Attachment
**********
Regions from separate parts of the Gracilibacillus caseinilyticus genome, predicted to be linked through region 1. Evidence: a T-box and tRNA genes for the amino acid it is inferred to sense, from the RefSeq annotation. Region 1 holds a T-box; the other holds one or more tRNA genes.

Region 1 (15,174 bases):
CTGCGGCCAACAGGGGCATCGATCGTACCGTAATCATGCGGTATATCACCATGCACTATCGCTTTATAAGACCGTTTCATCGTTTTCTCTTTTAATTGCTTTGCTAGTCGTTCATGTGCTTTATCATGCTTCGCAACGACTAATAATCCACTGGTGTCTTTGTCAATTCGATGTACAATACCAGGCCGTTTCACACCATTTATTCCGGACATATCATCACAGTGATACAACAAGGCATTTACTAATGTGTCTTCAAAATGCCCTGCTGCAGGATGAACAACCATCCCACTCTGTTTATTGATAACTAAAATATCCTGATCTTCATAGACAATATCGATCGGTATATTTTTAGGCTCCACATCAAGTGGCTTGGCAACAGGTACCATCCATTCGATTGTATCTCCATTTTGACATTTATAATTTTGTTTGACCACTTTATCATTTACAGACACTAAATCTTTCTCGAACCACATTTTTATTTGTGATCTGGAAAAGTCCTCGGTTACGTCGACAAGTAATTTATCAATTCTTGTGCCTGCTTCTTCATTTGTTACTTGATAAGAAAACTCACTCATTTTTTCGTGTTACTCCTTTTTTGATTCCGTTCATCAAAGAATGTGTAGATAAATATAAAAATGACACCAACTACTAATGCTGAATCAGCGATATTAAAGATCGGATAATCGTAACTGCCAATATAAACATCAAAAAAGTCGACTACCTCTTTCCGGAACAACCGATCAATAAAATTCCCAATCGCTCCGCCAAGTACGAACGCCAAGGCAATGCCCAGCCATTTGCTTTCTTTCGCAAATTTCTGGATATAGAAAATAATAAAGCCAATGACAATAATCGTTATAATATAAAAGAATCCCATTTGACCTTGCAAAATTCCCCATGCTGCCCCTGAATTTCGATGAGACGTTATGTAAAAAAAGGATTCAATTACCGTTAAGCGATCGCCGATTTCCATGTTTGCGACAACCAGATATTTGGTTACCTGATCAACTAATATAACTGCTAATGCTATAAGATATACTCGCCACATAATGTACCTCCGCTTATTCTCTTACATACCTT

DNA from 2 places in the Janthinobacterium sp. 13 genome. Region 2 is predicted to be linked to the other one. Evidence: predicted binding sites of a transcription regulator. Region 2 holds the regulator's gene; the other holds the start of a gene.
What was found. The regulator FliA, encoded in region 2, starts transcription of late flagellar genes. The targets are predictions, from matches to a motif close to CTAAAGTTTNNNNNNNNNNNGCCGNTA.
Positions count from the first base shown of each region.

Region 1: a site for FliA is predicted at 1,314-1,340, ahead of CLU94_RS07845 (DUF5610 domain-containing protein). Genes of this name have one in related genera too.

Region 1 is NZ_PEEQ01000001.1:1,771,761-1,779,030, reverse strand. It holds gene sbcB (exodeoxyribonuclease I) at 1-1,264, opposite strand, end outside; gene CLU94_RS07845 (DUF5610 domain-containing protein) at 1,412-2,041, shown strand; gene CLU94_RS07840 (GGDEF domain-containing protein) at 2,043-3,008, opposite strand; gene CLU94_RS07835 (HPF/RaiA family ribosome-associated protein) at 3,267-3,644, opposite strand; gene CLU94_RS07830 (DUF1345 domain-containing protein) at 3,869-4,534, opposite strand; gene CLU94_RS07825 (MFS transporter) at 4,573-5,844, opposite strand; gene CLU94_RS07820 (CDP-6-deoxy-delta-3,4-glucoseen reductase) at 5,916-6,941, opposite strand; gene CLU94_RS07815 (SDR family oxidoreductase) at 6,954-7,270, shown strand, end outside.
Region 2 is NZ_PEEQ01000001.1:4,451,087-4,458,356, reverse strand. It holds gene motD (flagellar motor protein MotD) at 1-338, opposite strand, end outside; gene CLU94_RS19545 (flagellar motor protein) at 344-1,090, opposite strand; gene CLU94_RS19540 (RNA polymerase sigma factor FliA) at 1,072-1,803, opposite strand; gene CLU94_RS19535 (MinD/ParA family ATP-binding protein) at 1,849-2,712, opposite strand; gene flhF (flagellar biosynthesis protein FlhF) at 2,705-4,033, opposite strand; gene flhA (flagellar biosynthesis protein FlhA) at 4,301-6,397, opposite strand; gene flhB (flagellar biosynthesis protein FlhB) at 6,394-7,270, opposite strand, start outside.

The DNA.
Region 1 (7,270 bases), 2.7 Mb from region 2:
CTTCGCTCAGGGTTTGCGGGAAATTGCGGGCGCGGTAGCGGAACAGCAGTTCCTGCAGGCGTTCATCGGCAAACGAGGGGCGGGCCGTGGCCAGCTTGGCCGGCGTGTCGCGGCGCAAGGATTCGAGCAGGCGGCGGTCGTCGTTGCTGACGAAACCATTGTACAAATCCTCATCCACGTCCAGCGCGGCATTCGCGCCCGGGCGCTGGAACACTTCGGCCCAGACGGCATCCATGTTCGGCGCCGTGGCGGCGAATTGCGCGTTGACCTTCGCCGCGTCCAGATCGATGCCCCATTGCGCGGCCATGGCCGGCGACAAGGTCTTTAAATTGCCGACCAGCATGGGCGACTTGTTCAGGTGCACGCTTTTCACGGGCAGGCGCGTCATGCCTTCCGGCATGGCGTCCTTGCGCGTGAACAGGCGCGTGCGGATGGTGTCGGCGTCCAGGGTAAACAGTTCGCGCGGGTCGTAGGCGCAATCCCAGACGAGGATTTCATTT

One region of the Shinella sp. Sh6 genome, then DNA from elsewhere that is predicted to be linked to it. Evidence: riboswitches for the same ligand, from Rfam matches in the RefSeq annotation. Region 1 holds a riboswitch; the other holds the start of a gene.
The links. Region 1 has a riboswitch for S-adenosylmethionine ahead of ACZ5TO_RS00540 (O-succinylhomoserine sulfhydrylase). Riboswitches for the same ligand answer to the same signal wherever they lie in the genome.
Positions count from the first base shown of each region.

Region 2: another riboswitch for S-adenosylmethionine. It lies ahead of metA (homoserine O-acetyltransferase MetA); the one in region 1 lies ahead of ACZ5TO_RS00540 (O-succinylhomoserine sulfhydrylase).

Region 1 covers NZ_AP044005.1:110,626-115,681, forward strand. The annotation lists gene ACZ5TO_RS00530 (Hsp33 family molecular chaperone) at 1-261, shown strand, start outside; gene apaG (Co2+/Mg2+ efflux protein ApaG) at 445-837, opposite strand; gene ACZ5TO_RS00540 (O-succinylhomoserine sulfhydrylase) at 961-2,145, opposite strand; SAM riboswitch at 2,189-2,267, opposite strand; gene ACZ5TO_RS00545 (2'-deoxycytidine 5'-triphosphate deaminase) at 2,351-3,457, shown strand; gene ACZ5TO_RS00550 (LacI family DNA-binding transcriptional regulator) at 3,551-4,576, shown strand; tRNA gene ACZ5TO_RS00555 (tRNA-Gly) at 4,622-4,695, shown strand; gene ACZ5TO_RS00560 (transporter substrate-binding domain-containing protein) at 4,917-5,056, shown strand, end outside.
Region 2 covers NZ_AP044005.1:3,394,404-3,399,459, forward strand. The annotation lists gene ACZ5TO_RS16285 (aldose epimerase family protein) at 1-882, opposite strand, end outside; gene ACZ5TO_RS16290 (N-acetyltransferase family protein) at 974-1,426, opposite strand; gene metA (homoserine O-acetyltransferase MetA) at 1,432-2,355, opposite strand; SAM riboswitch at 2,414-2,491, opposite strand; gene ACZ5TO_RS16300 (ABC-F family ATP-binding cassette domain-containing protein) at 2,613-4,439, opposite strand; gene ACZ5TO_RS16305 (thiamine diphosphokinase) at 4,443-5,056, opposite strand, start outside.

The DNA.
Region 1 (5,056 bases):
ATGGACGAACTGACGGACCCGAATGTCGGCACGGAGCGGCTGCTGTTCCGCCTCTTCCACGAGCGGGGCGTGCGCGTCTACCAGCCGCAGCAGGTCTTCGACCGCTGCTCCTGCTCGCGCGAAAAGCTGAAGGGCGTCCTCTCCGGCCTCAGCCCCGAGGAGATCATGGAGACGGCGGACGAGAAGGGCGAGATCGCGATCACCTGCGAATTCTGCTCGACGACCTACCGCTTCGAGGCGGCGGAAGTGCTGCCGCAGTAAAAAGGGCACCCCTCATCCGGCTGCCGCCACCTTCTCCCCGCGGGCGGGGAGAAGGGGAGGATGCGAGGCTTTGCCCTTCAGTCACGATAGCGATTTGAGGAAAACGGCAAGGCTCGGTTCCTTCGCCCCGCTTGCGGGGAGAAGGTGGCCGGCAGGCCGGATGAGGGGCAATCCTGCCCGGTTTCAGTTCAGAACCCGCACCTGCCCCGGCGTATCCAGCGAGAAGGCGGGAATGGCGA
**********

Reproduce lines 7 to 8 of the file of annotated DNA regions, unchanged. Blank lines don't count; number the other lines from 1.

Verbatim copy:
Region 1: a site for FliA is predicted at 1,314-1,340, ahead of CLU94_RS07845 (DUF5610 domain-containing protein). Genes of this name have one in related genera too.

Region 1 is NZ_PEEQ01000001.1:1,771,761-1,779,030, reverse strand. It holds gene sbcB (exodeoxyribonuclease I) at 1-1,264, opposite strand, end outside; gene CLU94_RS07845 (DUF5610 domain-containing protein) at 1,412-2,041, shown strand; gene CLU94_RS07840 (GGDEF domain-containing protein) at 2,043-3,008, opposite strand; gene CLU94_RS07835 (HPF/RaiA family ribosome-associated protein) at 3,267-3,644, opposite strand; gene CLU94_RS07830 (DUF1345 domain-containing protein) at 3,869-4,534, opposite strand; gene CLU94_RS07825 (MFS transporter) at 4,573-5,844, opposite strand; gene CLU94_RS07820 (CDP-6-deoxy-delta-3,4-glucoseen reductase) at 5,916-6,941, opposite strand; gene CLU94_RS07815 (SDR family oxidoreductase) at 6,954-7,270, shown strand, end outside.